“Brian is the inspiration. This is his story. This image is an image that he shared with me, he wanted people to understand a little bit about what it feels like so it’s really my hands giving form to his pictures in his own mind,” said Miller.
Miller had no idea the next turn her project would take, uniting a Colorado artist and a Minnesota veteran with an Idaho town.
Sharon Ledbetter, of Lewiston, Idaho asked Miller if she’d be willing to unveil her sculpture in the military-focused community, with concerns the suicide rate for veterans is especially high in western states, such as Idaho and Washington.
"We want this for our veterans, to help them and heal them,” said Ledbetter, who leads the Quilts of Valor chapter in her community.
It’s how on a cloudy spring morning, a large semi-truck carrying Miller’s paintings and the newest sculpture made its way down through the canyons of Lewiston, Idaho. A parade of patriotic citizens lined the streets, waving American flags, and wiping tears, as the sculpture was tenderly unloaded for the unveiling and opening ceremony.
“It's going to be very emotional. That face isn't going to be mine, it's going to be some other guys I know. I think everybody that will see the statue, will see a different face on it. I think that they will see the face they want to see. It's just a symbol,” said Zimmermann.
Two years after Zimmermann’s promise to Miller, that he would live to see the unveiling, but he wasn’t prepared for the moment the sculpture, now titled “Silent Battle” would set him free.
A black cloth was pulled back to reveal a soldier’s sorrowful face, light and shadows gleaming in bronze.
“You did it,” said Zimmermann, fighting back tears. “You nailed it.”
It may be Zimmermann’s likeness, but the statue holds a universal understanding. Immediately, the image drew tears and awe from a packed room of Idaho veterans and their families.
“The grief and the mourning just collapses him downward,” said Miller, of the sculpture. “Is he falling down or is he rising up? We don’t know. It’s not always something you can talk about. And that is where art comes in, so hopefully this will give them that way to make that connection in their own heart. I am hoping people will feel it and touch it and experience it with their own hands and bring their own story to this piece.”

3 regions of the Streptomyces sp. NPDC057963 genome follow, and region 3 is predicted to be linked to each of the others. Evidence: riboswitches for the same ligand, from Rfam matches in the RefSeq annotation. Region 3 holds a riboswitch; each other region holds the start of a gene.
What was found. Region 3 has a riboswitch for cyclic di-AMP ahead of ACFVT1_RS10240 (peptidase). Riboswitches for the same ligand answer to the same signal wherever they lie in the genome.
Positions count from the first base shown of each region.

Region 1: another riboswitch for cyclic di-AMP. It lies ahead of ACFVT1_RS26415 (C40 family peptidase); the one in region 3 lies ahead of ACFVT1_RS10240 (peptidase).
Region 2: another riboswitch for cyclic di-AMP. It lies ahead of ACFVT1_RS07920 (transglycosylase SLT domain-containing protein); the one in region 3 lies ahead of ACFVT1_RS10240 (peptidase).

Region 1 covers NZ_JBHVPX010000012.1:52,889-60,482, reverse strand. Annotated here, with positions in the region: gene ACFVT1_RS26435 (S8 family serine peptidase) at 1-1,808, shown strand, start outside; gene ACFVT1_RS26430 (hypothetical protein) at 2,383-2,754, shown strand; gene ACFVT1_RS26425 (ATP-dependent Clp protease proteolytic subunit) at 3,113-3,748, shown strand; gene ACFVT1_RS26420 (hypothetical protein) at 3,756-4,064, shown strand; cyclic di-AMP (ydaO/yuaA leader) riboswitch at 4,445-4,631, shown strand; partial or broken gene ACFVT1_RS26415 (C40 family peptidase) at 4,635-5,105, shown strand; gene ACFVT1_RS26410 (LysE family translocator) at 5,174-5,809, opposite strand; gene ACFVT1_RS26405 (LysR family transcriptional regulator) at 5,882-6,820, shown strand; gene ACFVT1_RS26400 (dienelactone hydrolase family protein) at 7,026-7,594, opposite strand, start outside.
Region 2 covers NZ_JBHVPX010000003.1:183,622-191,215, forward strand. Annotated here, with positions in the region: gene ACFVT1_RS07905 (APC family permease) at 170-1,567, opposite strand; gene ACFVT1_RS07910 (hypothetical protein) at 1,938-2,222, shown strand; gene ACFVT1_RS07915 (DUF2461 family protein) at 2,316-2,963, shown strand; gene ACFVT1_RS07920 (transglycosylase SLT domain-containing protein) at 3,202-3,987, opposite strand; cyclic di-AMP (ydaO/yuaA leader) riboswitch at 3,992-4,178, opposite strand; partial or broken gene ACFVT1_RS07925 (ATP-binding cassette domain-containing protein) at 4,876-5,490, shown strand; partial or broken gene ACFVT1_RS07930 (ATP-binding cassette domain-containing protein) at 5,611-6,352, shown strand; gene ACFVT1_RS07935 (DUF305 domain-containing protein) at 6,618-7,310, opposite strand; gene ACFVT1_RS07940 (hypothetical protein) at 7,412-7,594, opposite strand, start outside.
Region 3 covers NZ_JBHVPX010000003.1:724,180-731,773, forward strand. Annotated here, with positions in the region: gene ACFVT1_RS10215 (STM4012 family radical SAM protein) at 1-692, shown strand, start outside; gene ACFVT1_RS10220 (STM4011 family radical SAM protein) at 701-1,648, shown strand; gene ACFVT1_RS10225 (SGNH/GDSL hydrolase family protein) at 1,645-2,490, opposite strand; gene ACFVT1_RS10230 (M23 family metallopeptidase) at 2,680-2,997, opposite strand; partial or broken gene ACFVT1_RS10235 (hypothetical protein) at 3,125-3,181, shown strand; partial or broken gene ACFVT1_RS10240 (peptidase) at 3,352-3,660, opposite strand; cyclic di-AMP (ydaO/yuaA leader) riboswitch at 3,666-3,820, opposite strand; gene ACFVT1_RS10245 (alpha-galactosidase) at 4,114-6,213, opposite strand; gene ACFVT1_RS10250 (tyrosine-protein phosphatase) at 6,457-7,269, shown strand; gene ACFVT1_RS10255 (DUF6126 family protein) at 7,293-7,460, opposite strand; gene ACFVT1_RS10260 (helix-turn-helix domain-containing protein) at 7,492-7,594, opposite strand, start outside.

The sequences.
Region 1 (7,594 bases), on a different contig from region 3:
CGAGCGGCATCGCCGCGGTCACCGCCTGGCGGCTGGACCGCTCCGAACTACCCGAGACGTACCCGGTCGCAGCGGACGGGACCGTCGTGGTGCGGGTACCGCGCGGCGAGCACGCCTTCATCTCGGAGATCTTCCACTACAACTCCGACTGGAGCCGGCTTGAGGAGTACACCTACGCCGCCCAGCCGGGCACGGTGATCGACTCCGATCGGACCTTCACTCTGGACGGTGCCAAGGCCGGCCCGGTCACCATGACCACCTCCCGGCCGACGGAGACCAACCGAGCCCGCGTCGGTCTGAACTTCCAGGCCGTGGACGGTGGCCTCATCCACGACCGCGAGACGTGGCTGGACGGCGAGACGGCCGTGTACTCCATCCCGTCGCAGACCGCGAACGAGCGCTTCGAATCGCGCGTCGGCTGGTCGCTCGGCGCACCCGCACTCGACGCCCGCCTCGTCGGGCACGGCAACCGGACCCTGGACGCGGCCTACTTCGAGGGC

'I HAVE CLIMBED OUT'
The Silent Battle sculpture will now tour the country, alongside Miller’s paintings.
“It took a lot of burden out of my soul. I still lose sleep every night. I still have horrible dreams, but I am dealing with them different now. I made a big leap in the past year and I want to help other people make that leap. It’s time we step up and start helping each other,” said Zimmermann.
Today, Zimmermann’s pain is more managed, his business is growing, and he’s found a purpose in helping other struggling veterans, in constant communication with fellow veterans who are struggling with PTSD.
He plans to travel with the sculpture as often he can too, to carry the burden for his brothers and sisters, to help bring a peace far more everlasting than bronze.
“I could not quit thinking about the war before. It overcame my entire being, and not the good parts, the bad parts. I was in a hole I could not climb out of, and now I feel like I have climbed out of it,” said Zimmermann.
Editor's Note: This story was originally published in May 2018.
Here's more information about the Eyes of Freedom and Silent Battle sculpture.
If you or someone you love is struggling with PTSD, you can find resources at 1-800-273-8255 or www.ptsd.va.gov.
The National Suicide Prevention Lifeline provides free and confidential support for people in distress 24/7. Call them at 1-800-273-8255.
If you are in crisis, or are worried about a loved one, we have gathered resources to help at kare11.com/roadtohope.